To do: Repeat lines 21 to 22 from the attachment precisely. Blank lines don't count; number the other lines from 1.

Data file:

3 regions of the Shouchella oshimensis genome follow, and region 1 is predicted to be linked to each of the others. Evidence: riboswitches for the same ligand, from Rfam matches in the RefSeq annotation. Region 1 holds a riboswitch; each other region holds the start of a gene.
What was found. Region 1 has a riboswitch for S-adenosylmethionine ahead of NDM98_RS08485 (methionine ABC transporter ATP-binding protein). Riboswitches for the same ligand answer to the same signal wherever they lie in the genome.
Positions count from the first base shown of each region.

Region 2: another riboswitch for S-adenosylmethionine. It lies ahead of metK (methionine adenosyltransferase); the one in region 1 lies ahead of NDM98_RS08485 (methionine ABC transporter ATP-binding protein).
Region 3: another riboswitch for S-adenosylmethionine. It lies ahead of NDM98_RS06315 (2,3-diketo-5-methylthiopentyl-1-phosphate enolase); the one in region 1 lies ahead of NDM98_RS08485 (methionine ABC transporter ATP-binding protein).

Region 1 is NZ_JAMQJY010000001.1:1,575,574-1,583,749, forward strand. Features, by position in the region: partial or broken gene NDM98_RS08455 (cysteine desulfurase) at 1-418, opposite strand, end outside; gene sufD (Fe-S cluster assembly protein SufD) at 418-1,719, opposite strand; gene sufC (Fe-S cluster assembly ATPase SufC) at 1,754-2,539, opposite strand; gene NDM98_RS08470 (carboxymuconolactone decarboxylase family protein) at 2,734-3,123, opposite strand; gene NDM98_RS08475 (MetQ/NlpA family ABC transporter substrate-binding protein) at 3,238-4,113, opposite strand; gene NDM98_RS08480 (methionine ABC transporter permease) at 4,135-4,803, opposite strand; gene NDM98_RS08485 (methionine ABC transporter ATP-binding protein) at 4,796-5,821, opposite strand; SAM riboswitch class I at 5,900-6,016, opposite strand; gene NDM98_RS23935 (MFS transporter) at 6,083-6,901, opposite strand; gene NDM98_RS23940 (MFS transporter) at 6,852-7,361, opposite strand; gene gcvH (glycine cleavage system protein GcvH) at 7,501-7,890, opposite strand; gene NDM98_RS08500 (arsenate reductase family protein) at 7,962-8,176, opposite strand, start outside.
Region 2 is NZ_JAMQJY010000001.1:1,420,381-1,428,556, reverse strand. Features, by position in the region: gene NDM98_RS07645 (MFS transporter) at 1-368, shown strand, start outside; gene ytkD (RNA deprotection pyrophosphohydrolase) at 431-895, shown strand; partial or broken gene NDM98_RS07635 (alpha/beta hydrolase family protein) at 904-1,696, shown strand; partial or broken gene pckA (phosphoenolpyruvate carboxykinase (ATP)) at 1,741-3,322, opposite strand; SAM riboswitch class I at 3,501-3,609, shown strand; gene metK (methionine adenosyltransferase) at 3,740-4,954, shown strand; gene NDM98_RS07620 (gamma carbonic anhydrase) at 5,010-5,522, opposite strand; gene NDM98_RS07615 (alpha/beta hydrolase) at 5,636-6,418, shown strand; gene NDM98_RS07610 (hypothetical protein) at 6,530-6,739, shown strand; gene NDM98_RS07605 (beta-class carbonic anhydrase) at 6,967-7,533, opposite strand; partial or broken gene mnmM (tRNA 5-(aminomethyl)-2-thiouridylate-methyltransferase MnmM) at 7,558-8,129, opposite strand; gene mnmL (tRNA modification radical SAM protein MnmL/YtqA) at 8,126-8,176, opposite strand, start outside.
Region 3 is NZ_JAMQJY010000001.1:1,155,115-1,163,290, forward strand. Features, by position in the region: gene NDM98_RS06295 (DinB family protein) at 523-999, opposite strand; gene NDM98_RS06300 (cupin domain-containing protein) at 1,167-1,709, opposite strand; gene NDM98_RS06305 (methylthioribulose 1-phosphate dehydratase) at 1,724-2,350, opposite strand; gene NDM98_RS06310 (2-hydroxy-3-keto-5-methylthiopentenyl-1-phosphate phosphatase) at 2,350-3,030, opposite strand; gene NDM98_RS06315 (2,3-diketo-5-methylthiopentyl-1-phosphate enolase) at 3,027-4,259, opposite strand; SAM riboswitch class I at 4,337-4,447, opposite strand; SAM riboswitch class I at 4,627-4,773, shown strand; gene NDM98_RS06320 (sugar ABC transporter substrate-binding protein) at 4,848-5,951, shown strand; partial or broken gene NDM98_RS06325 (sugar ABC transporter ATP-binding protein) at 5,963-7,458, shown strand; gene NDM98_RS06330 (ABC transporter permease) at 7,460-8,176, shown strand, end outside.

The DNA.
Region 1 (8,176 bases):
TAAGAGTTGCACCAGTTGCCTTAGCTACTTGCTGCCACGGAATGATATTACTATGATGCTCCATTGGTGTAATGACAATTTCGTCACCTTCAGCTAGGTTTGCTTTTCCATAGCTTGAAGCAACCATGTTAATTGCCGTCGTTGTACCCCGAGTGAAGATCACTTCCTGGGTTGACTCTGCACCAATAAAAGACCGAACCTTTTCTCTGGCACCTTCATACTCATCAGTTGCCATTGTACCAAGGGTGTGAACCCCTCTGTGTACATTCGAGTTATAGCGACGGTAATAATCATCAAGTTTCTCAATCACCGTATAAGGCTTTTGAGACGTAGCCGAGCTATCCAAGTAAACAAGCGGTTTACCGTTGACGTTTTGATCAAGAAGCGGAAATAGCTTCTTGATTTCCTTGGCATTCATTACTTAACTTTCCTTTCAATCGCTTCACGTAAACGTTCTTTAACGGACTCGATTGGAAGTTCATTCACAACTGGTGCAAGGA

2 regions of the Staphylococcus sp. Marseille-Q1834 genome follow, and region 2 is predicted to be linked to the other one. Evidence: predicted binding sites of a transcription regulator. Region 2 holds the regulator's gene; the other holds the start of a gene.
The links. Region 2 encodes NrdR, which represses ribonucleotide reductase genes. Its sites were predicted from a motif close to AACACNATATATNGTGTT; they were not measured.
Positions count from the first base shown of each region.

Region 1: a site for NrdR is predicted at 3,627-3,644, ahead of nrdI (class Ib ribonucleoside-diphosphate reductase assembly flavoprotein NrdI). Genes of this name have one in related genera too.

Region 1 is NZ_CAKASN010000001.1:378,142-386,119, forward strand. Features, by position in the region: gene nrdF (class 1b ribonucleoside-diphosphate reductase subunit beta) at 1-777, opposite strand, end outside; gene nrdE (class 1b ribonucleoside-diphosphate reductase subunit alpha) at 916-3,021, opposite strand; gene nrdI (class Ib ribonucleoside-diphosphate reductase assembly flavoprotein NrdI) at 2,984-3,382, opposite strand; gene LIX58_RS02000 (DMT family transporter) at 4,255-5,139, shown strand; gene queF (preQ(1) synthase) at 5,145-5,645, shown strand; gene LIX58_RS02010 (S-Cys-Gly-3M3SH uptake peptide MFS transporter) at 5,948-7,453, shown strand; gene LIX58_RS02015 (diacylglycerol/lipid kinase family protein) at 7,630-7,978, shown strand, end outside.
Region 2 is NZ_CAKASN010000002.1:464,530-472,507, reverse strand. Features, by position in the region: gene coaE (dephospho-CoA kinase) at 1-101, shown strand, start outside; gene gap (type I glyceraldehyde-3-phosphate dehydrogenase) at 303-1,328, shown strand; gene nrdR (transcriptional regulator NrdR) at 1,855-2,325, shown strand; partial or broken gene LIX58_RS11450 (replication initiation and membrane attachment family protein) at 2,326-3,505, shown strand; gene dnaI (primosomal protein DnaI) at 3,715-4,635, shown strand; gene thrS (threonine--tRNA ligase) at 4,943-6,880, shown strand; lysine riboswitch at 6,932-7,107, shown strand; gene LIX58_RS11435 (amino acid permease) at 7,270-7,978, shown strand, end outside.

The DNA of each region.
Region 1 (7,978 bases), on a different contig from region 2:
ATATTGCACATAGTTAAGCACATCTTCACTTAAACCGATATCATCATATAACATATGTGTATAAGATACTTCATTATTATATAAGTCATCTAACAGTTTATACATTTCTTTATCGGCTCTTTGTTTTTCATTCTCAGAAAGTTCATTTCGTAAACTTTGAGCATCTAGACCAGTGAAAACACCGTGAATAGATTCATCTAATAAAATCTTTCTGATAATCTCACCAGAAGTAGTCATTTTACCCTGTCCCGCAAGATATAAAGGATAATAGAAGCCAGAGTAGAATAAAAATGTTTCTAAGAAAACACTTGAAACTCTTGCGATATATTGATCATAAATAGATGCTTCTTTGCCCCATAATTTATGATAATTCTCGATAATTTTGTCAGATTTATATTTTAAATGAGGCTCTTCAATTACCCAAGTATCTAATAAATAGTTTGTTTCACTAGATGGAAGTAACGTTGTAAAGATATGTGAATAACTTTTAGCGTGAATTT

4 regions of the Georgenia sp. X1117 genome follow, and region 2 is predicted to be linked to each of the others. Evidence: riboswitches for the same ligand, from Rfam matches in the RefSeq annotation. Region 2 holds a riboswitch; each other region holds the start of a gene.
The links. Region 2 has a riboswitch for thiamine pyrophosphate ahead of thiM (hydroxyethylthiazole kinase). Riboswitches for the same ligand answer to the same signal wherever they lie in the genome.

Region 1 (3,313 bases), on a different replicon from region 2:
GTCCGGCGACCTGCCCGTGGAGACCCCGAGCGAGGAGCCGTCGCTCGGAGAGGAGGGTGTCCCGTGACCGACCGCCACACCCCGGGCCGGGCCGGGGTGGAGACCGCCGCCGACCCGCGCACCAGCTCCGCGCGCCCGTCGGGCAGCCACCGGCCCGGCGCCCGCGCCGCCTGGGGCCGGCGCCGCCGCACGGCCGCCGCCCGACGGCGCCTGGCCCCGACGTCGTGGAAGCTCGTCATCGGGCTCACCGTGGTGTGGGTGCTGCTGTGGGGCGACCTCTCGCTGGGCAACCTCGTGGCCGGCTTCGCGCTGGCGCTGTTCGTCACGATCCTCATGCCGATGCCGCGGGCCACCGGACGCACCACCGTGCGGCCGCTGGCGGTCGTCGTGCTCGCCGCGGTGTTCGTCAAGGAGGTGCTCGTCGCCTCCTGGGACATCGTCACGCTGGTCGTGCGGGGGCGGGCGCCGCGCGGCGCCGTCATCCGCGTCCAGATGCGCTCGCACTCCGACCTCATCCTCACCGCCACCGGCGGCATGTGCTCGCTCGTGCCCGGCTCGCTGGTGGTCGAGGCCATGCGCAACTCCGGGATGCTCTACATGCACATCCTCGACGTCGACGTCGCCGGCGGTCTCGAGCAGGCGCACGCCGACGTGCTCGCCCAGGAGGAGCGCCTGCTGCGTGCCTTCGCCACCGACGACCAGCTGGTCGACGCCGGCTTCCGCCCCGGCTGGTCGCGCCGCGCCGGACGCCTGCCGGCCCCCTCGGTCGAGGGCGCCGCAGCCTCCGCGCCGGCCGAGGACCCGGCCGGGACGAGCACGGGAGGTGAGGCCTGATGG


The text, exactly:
4 regions of the Georgenia sp. X1117 genome follow, and region 2 is predicted to be linked to each of the others. Evidence: riboswitches for the same ligand, from Rfam matches in the RefSeq annotation. Region 2 holds a riboswitch; each other region holds the start of a gene.
The links. Region 2 has a riboswitch for thiamine pyrophosphate ahead of thiM (hydroxyethylthiazole kinase). Riboswitches for the same ligand answer to the same signal wherever they lie in the genome.